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Whether the judicial precepts were those which directed man in relation to his neighbor?

Objection 1: It would seem that the judicial precepts were not those which directed man in his relations to his neighbor. For judicial precepts take their name from "judgment." But there are many things that direct man as to his neighbor, which are not subordinate to judgment. Therefore the judicial precepts were not those which directed man in his relations to his neighbor.

Objection 2: Further, the judicial precepts are distinct from the moral precepts, as stated above (Q[99], A[4]). But there are many moral precepts which direct man as to his neighbor: as is evidently the case with the seven precepts of the second table. Therefore the judicial precepts are not so called from directing man as to his neighbor.

Objection 3: Further, as the ceremonial precepts relate to God, so do the judicial precepts relate to one's neighbor, as stated above (Q[99], A[4]; Q[101], A[1]). But among the ceremonial precepts there are some which concern man himself, such as observances in matter of food and apparel, of which we have already spoken (Q[102], A[6], ad 1,6). Therefore the judicial precepts are not so called from directing man as to his neighbor.

On the contrary, It is reckoned (Ezech. 18:8) among other works of a good and just man, that "he hath executed true judgment between man and man." But judicial precepts are so called from "judgment." Therefore it seems that the judicial precepts were those which directed the relations between man and man.

I answer that, As is evident from what we have stated above (Q[95], A[2] ; Q[99], A[4]), in every law, some precepts derive their binding force from the dictate of reason itself, because natural reason dictates that something ought to be done or to be avoided. These are called "moral" precepts: since human morals are based on reason. At the same time there are other precepts which derive their binding force, not from the very dictate of reason (because, considered in themselves, they do not imply an obligation of something due or undue); but from some institution, Divine or human: and such are certain determinations of the moral precepts. When therefore the moral precepts are fixed by Divine institution in matters relating to man's subordination to God, they are called "ceremonial" precepts: but when they refer to man's relations to other men, they are called "judicial" precepts. Hence there are two conditions attached to the judicial precepts: viz. first, that they refer to man's relations to other men; secondly, that they derive their binding force not from reason alone, but in virtue of their institution.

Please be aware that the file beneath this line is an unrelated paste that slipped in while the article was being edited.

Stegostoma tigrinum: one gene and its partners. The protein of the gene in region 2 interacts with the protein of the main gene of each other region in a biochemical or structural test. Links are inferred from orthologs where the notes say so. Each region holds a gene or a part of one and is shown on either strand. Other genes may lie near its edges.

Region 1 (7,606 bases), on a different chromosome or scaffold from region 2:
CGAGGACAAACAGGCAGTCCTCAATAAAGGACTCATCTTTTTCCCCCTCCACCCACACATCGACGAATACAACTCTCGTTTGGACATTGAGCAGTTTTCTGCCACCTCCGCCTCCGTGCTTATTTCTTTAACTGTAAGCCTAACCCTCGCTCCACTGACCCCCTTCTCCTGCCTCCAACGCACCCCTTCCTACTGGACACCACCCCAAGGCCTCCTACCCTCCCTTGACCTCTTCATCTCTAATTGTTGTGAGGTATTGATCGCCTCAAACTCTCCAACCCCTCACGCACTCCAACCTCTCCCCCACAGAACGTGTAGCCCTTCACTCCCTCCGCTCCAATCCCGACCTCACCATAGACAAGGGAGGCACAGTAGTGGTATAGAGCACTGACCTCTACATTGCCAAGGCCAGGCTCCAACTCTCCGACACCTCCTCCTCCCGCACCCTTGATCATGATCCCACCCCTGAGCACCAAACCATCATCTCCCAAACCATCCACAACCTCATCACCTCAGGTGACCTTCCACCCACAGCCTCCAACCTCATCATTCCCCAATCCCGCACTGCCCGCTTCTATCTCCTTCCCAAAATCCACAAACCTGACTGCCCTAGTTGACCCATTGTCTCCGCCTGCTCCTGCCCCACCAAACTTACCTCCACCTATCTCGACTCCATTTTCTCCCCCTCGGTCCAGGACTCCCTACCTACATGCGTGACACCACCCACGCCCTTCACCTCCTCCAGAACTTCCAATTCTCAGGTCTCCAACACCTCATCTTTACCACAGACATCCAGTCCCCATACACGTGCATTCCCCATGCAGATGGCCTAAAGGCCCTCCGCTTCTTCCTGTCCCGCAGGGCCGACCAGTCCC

Reply to Objection 1: Judgments emanate through the official pronouncement of certain men who are at the head of affairs, and in whom the judicial power is vested. Now it belongs to those who are at the head of affairs to regulate not only litigious matters, but also voluntary contracts which are concluded between man and man, and whatever matters concern the community at large and the government thereof. Consequently the judicial precepts are not only those which concern actions at law; but also all those that are directed to the ordering of one man in relation to another, which ordering is subject to the direction of the sovereign as supreme judge.

Reply to Objection 2: This argument holds in respect of those precepts which direct man in his relations to his neighbor, and derive their binding force from the mere dictate of reason.

Reply to Objection 3: Even in those precepts which direct us to God, some are moral precepts, which the reason itself dictates when it is quickened by faith; such as that God is to be loved and worshipped. There are also ceremonial precepts, which have no binding force except in virtue of their Divine institution. Now God is concerned not only with the sacrifices that are offered to Him, but also with whatever relates to the fitness of those who offer sacrifices to Him and worship Him. Because men are ordained to God as to their end; wherefore it concerns God and, consequently, is a matter of ceremonial precept, that man should show some fitness for the divine worship. On the other hand, man is not ordained to his neighbor as to his end, so as to need to be disposed in himself with regard to his neighbor, for such is the relationship of a slave to his master, since a slave "is his master's in all that he is," as the Philosopher says (Polit. i, 2). Hence there are no judicial precepts ordaining man in himself; all such precepts are moral: because the reason, which is the principal in moral matters, holds the same position, in man, with regard to things that concern him, as a prince or judge holds in the state. Nevertheless we must take note that, since the relations of man to his neighbor are more subject to reason than the relations of man to God, there are more precepts whereby man is directed in his relations to his neighbor, than whereby he is directed to God. For the same reason there had to be more ceremonial than judicial precepts in the Law.

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